About Orkney
 About the Site
 Search Site 
  The Customs of Death

Omens of an impending death

"The mills grind slowly. The heavy stones turn, we are ground into dust, even while we draw breath....The quernstones of sun and earth."
George Mackay Brown.

Cathedral Skull and CrossbonesDeath, like birth and marriage, is a major rite of passage and, in Orkney, was regarded as a time when the living were vulnerable to the influences of the supernatural.

Here, the fears surrounding death were allayed somewhat by an elaborate series of rituals and customs.

These not only protected the living from the dead but, in some cases, ensured the spirits of the deceased moved safely from this world to the next.

In Orkney, the relationship between the dead and the living was ambivalent, varying from minor concern to mortal terror. In most cases, however, fear was the driving emotion.

The power of the deceased's spirit was greatly feared, in particular that it might return to plague the household as a ghost.

This might seem contrary to the anxieties surrounding birth and marriage, when the trows were the main objects of terror, but in truth I believe them to be the same. As is discussed elsewhere on this site, I am firmly of the opinion that Orkney's trows originally represented the returning spirits of the dead.

With this driving fear of the unknown, and when surrounded by the dead of countless centuries, it was inevitable that the old Orcadians not only took steps to protect themselves, but also tried to foresee, and perhaps stall, the return of death to their households.

In those times, the fear and inevitability of death was something we can now barely comprehend.

The reaper waited patiently in the shadows and his chances were many.... a poor harvest, widespread illness or a fierce storm at sea - all these, and more, provided the means for Death to claim yet another victim.

And if the unfortunate victim survived this time, Death was sure to have his chance again.

With this grim spectre ever present, signs that would give some clue as to when and where death would strike again were eagerly sought. All manner of events were thought to be omens of death. Climatic events, animals, noises, dreams and visions believed to foretell a death and reveal who would next be in the kirkyard.

As is common with much of Orcadian folk tradition, few customs surrounding death made it onto paper. This is probably for no other reason than the people of Orkney had no wish to share this knowledge with those who regarded them as superstitious or ignorant.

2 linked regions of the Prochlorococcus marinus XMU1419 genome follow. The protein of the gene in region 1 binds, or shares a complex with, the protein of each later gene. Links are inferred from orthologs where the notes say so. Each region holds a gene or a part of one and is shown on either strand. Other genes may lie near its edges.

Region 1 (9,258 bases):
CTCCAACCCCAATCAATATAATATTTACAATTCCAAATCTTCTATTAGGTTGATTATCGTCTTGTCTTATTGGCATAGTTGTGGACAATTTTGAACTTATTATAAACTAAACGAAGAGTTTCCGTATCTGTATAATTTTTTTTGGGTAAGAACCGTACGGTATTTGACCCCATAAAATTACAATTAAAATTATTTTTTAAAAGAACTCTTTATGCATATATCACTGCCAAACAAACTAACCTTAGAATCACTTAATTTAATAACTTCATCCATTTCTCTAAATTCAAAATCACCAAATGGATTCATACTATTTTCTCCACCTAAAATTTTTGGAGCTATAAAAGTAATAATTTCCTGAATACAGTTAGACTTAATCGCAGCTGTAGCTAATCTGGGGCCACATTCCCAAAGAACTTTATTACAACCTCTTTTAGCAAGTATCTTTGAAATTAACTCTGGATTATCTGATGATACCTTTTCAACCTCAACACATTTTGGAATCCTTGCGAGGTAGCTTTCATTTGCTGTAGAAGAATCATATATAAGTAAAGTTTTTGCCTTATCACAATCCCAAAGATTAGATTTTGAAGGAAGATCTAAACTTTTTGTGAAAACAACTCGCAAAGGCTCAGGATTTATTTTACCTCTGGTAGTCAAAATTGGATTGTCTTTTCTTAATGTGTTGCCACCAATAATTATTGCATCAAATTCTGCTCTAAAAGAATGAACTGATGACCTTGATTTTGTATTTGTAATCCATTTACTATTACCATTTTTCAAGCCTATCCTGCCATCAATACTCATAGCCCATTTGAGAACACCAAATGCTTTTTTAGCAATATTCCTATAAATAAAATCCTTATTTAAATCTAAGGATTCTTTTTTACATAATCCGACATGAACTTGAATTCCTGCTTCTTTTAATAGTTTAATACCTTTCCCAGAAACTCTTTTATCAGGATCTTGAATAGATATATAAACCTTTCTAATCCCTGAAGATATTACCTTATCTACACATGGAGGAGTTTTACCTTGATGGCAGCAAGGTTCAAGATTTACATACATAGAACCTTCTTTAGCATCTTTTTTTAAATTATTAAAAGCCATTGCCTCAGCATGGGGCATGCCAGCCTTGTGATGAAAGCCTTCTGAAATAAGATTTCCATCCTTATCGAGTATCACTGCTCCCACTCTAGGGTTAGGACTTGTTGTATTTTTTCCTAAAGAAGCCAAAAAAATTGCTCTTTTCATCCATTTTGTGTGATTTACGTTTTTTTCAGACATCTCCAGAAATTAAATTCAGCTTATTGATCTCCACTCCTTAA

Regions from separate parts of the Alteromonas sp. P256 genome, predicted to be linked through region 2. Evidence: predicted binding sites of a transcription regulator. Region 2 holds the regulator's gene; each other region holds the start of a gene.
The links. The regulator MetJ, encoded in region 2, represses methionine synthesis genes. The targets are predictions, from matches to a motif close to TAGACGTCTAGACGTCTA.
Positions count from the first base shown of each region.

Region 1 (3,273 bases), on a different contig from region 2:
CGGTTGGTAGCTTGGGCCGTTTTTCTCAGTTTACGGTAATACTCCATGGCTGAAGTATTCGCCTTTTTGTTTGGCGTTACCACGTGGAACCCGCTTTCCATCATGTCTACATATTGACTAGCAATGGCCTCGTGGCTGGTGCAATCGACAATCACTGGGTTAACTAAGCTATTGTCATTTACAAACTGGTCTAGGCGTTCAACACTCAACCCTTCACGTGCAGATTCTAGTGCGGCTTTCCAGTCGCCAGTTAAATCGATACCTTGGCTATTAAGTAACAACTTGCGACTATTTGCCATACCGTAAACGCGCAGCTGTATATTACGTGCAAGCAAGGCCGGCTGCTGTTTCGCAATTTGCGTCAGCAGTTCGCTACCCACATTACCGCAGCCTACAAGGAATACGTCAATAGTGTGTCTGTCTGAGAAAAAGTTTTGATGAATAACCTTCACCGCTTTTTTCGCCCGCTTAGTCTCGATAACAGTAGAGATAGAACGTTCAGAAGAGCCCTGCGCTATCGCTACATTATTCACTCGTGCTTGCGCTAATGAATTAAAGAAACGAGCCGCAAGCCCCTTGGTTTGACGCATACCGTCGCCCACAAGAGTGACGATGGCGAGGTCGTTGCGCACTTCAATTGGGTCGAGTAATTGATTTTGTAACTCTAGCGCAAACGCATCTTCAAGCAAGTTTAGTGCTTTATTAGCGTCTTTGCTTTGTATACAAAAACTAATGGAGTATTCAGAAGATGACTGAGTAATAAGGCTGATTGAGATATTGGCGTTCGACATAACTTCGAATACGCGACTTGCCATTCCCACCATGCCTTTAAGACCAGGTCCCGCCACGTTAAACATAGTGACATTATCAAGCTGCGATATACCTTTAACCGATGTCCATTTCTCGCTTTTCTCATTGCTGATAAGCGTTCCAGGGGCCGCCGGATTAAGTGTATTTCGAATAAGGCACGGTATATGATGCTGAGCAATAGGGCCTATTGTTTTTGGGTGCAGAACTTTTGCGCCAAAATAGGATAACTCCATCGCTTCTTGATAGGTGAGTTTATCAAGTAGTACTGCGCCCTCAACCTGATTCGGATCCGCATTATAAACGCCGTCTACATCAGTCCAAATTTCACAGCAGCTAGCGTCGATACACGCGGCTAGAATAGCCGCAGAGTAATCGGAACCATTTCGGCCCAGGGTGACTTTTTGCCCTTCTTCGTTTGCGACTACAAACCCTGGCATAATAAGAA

Foretelling doom

We do, however, have a few examples.

In much the same way that the appearance of a rainbow —  a bifrit in old Orcadian dialect — could foretell the birth of a child, it could also be interpreted as an omen of death.

When both ends of a rainbow were contained within the dyke that encircled the tunship, it was declared that someone within would soon die.

"There's a brig for een oot o' da toon!" was the exclamation on this occasion.

The same idea applied when both ends of the rainbow were seen on an island.

Perhaps the most common death omen in Orcadian households was a clicking sound, described by some as like "the ticking of a clock or the dripping of water". This sound, usually explained away as the noise caused by woodworm, was regarded as a signal that a death in the household would follow.

Birds were also common precursors of death, a superstition that remained throughout my childhood and may well still exist today.

In the Northern Isles, a number of birds could be omens of death, but the role fell particularly on the raven, crow or owl. Seeing either of these birds perched on a rooftop inevitably meant someone inside would soon pass away.

Staying with the birds, the unnatural sound of a cock crowing a midnight was another sign - a belief that may have something to do with the motif of the varden — as was a flying birrd striking a window pane.

Death dreams and white kail

Regarding dreams, for example, a vision of a ship travelling on dry land was an omen of your death, while to dream of losing a tooth meant losing a friend or relative.

Perhaps the strangest of these notions was the idea that the appearance of a white cabbage within the house's kailyard (cabbage patch) was a certain sign of death.

This was said to bring forth the exclamation: "We'll soon be hearing dead news!"